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John A. Goff – One of the best experts on this subject based on the ideXlab platform.

  • Impact of synthetic Abyssal Hill roughness on resolved motions in numerical global ocean tide models
    Ocean Modelling, 2017
    Co-Authors: Patrick G. Timko, John A. Goff, Angelique Melet, Brian K. Arbic, Walter H. F. Smith, Joseph K. Ansong, Alan J. Wallcraft

    Abstract:

    Abstract Global models of seafloor topography have incomplete and inconsistent resolution at horizontal wavelengths less than about 10–20 km, notably due to their inability to resolve Abyssal Hills in areas unsurveyed by ships (that is, about 90% of the global seafloor). We investigated the impact of this unresolved bottom roughness on global numerical simulations of the HYbrid Coordinate Ocean Model (HYCOM) that are forced exclusively by the M2 and K1 internal tides. Simulations were run with horizontal resolutions of 0.08° and 0.04°, 10 isopycnal layers in the vertical direction, and two versions of bathymetry: one derived from the SRTM30_PLUS global bathymetry model, and one merging SRTM30_PLUS with a synthetic fractal surface simulating the expected roughness of Abyssal Hills in the 2–10 km horizontal wavelength band. Power spectra of the two bathymetry versions diverge at wavenumbers of order 4*10–4 radians/m and higher (wavelengths of order 15 km and lower), with more pronounced differences evident on the 0.04° grid, as the 0.08° grid has a more limited ability to capture bathymetric details at the Abyssal Hill scale. Our simulations show an increase in the amount of kinetic and potential energy in higher vertical modes, especially in the 0.04° simulation, when the synthetic roughness is added. Adding Abyssal Hills to the 0.04° simulation increases the M2 kinetic energy for modes 3 and 4 by 12–18% and the potential energy by 5 – 15%. Adding Abyssal Hills to the 0.08° simulation yields a reduced, though still measurable, impact on simulated baroclinic tidal energies. Baroclinic tidal energy conversion rates increase by up to 16% in regions of high roughness, and by up to 3.4% in the global integral. The 3.4% increase in global conversion rates in the numerical simulations is less than the 10% increase computed from a linear analysis on a 0.008° grid because of the resolution limitations of the numerical simulations. The results obtained in the present study, though limited by the horizontal and vertical resolutions of the simulations, are consistent with those of previous studies indicating that Abyssal Hills on the seafloor transfer energy into higher vertical mode internal tides. The method employed here to add synthetic roughness could easily be replicated in other models, with higher resolution and/or more complex forcing.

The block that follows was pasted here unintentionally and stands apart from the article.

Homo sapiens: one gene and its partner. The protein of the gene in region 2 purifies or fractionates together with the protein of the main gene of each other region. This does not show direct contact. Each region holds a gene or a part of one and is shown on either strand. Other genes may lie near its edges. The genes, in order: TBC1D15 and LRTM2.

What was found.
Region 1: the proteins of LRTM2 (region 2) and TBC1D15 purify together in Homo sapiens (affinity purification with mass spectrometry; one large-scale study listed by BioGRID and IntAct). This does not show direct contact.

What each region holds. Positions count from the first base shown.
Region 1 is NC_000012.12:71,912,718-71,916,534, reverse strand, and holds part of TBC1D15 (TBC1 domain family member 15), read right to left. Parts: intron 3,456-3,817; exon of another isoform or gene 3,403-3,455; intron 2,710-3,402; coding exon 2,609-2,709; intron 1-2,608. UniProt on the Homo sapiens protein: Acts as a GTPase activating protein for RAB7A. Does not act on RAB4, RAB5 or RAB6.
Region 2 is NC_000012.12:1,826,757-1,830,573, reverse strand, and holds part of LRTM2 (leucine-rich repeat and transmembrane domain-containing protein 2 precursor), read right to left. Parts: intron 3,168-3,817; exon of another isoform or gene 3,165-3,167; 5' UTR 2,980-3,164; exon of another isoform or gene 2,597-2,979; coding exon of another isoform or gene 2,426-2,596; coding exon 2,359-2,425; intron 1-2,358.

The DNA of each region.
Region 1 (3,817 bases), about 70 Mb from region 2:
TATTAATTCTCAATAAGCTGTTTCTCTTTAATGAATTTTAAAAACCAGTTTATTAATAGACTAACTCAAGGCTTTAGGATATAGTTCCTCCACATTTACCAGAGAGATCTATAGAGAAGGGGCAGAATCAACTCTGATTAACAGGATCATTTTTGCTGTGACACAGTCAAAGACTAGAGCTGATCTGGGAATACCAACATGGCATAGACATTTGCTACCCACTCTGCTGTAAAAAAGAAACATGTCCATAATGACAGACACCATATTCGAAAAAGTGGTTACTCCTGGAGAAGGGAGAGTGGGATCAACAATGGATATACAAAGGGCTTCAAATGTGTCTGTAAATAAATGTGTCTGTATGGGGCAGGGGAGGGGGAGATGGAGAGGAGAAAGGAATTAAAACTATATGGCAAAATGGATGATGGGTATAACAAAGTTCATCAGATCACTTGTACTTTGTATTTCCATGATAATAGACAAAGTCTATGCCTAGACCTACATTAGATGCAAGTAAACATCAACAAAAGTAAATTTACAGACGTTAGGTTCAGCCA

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  • LONG-TERM GOALS
    , 2016
    Co-Authors: John A. Goff, Brian K. Arbic

    Abstract:

    The small-scale roughness properties of the seafloor are increasingly being recognized as critical parameters in determining important processes in physical oceanography. For instance, in situ observations (e.g., Polzin et al., 1997) find that mixing levels are greatly elevated in regions of rough topography. Gille et al. (2000) demonstrate that mesoscale eddy energy tends to be lower in areas where the bottom is rough (suggesting the possibility that dissipation of eddy energy takes place in such areas), and Egbert and Ray (2003) show that substantial tidal dissipation occurs in such areas. The dissipation is generally thought to arise from the breaking of internal waves generated by flows over the rough seafloor. On the time scales of internal waves, mesoscale eddies and the general circulation can be regarded as steady, while tides are oscillatory. The physics of linear internal wave generation is different for these two classes of motions (e.g., Bell 1975), but for both types of flows the wave generation is strongly dependent on the horizontal and vertical scales inherent in the bottom topography. Using the classical formulation for lee waves (e.g., Cushman-Roisin, 1994, St. Laurent, 1999), one can argue that horizontal wavelengths ranging from ~60 m to 6 km generate internal waves when forced by steady flows. Features typical of Abyssal Hill morphology (e.g., 50 m height over 1 km horizontal scale) will generate a significant vertical internal wave energy flux. High-resolution regiona